The purpose of this paper is to report findings from interviews with ethical advisors (or those in equivalent positions) at five major aerospace companies. Using these interviews, I intended to explore what means were available for employees to voice ethical concerns that may arise in the workplace. To maintain a core of similarity across the corporations, I mailed the same scenario to each advisor. The scenario, which is included in this study, described a hypothetical situation in which an employee is concerned with the way the corporation is handling a particular contract.
The scenario was intended to be intricate but incomplete. Depending on its interpretation, the problem could reflect a major safety issue, a minor operation issue, or a trivial problem. I chose this scenario because the problems it poses are similar to those that arose when a planned system for Boeing/Sikorsky's Comanche helicopter was scrapped, due to the fact that exhaustively testing the system was too difficult. I personally believe that someday, if such a system is finally developed, even then it will be impossible to fully test it. In addition, because I can easily see myself encountering some of the subtle issues presented in the scenario, I wanted to examine various large aerospace companies handle such concerns. Therefore, I felt the best approach would be to use the scenario as a point of departure for examining and comparing many aspects of the companies' built-in systems for handling ethical concerns.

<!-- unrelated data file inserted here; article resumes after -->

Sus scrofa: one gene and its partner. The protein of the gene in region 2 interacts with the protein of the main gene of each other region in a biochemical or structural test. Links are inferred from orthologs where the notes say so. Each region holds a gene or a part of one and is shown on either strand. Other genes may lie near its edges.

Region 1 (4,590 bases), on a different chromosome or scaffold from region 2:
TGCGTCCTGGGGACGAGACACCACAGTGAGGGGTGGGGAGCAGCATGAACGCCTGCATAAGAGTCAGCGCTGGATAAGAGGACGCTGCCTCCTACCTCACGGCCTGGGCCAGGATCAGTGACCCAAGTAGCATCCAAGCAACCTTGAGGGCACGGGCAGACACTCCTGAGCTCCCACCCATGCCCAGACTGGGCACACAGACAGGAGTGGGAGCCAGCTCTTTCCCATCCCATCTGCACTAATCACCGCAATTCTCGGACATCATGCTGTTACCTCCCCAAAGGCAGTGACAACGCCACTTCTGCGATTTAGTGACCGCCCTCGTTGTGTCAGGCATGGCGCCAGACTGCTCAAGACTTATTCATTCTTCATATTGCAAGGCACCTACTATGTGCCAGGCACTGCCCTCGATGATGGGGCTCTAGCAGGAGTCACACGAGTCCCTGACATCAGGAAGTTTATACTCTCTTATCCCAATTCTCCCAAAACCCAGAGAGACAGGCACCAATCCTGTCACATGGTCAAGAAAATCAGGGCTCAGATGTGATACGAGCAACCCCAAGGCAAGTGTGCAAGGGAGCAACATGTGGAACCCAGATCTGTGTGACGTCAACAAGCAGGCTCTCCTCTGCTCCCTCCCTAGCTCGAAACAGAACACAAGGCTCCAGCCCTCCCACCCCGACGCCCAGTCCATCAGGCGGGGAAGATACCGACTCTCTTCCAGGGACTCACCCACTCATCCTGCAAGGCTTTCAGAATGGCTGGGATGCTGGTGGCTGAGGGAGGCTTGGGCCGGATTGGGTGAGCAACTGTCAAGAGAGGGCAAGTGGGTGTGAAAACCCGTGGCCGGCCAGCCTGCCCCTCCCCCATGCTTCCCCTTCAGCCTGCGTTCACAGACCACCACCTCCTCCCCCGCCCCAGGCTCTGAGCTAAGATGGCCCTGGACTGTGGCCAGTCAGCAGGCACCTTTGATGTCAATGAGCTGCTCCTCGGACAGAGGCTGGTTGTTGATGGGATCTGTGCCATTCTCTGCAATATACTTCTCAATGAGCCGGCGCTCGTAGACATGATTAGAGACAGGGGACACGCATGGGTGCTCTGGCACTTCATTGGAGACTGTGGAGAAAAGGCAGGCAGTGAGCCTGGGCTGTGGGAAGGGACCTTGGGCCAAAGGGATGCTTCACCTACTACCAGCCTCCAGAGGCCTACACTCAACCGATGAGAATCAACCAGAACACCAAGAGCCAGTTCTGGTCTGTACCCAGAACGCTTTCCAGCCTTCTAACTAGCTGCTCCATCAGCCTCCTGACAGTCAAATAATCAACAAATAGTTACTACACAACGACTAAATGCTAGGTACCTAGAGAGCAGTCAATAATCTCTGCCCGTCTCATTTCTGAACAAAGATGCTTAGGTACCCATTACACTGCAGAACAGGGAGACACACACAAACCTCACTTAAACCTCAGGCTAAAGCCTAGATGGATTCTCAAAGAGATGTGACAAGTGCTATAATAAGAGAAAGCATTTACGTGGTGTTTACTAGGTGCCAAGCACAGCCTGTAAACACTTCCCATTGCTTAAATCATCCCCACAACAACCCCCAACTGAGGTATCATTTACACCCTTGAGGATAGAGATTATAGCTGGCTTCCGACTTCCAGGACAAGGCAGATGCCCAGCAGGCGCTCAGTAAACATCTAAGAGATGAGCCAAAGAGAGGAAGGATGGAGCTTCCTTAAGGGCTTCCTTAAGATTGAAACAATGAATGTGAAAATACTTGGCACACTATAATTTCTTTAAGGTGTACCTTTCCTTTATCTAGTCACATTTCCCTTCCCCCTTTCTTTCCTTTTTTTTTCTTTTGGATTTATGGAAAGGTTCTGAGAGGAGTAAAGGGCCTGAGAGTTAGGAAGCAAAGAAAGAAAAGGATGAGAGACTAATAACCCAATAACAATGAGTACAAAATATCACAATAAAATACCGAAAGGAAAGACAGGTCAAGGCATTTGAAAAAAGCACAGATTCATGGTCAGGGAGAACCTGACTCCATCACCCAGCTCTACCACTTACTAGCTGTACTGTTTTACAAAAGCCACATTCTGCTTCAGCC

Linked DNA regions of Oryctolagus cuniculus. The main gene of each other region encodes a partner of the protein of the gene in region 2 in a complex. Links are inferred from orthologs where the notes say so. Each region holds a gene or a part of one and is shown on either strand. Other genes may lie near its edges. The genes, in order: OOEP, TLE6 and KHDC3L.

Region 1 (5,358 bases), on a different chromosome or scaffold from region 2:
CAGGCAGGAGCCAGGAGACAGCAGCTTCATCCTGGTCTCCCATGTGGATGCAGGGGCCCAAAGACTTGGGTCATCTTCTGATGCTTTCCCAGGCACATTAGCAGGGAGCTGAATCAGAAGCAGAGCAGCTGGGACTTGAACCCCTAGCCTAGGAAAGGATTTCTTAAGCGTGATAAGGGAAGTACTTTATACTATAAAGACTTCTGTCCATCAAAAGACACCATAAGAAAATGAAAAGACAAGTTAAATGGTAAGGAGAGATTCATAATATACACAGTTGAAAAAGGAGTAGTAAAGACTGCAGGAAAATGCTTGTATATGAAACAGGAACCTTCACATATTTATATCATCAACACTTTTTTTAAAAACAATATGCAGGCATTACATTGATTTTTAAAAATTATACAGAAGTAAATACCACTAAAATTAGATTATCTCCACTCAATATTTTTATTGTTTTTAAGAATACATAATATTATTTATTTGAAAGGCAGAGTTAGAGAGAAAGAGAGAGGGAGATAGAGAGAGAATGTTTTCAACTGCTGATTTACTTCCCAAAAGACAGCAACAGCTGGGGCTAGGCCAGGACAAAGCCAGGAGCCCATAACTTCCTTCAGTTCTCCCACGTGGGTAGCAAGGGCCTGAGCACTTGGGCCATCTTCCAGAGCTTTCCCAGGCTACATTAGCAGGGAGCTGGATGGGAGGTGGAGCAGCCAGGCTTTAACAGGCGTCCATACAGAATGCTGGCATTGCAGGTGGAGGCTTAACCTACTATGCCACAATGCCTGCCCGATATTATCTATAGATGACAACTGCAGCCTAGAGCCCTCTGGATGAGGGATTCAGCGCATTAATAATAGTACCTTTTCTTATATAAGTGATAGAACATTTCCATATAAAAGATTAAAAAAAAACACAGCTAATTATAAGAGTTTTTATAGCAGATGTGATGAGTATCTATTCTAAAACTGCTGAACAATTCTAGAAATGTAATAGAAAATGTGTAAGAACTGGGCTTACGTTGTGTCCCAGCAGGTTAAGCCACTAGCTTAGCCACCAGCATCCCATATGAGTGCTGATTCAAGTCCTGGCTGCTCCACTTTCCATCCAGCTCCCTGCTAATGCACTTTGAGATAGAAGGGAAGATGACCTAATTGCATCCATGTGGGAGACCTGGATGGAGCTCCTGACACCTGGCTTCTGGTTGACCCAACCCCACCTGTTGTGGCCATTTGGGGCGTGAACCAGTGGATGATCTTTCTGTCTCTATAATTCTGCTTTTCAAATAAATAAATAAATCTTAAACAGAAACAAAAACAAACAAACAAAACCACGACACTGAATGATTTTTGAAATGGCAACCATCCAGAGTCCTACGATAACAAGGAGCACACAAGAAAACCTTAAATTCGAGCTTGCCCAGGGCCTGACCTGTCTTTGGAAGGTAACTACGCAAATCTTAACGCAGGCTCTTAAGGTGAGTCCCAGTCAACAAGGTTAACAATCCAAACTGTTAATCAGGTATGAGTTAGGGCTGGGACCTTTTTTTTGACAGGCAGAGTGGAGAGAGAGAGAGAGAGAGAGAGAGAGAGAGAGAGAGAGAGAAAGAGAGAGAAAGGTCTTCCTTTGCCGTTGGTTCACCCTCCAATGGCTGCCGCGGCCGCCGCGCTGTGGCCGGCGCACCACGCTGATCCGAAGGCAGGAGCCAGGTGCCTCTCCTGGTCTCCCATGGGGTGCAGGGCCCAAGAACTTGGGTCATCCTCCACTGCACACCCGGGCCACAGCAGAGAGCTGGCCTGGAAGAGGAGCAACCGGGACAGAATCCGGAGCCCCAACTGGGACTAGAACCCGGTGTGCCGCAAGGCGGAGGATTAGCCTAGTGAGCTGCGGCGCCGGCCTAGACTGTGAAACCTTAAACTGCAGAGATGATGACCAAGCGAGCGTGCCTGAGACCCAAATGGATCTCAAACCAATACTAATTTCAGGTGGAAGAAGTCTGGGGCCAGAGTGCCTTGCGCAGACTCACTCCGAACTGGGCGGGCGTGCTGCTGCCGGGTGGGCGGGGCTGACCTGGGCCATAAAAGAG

Unfortunately, this approach led to some problems in the interviews. The scenario was a little too technical and a little too intricate. Some of the interviewees did not want to treat it as anything more than a managerial or an organizational problem. In general, the interviewees were not as flexible in working within or around the scenario as I had anticipated. For the most part, they seemed to have definite ideas about the way their company worked, and preconceived notions about how the scenario did or did not fit that image. In hindsight, it would have been better to have a shorter, more well-defined problem rather than trying to explore so many avenues at once. Furthermore, it would have helped to take a more realistic approach, specifically concerning the position of the (relatively) new employee and the contract in question.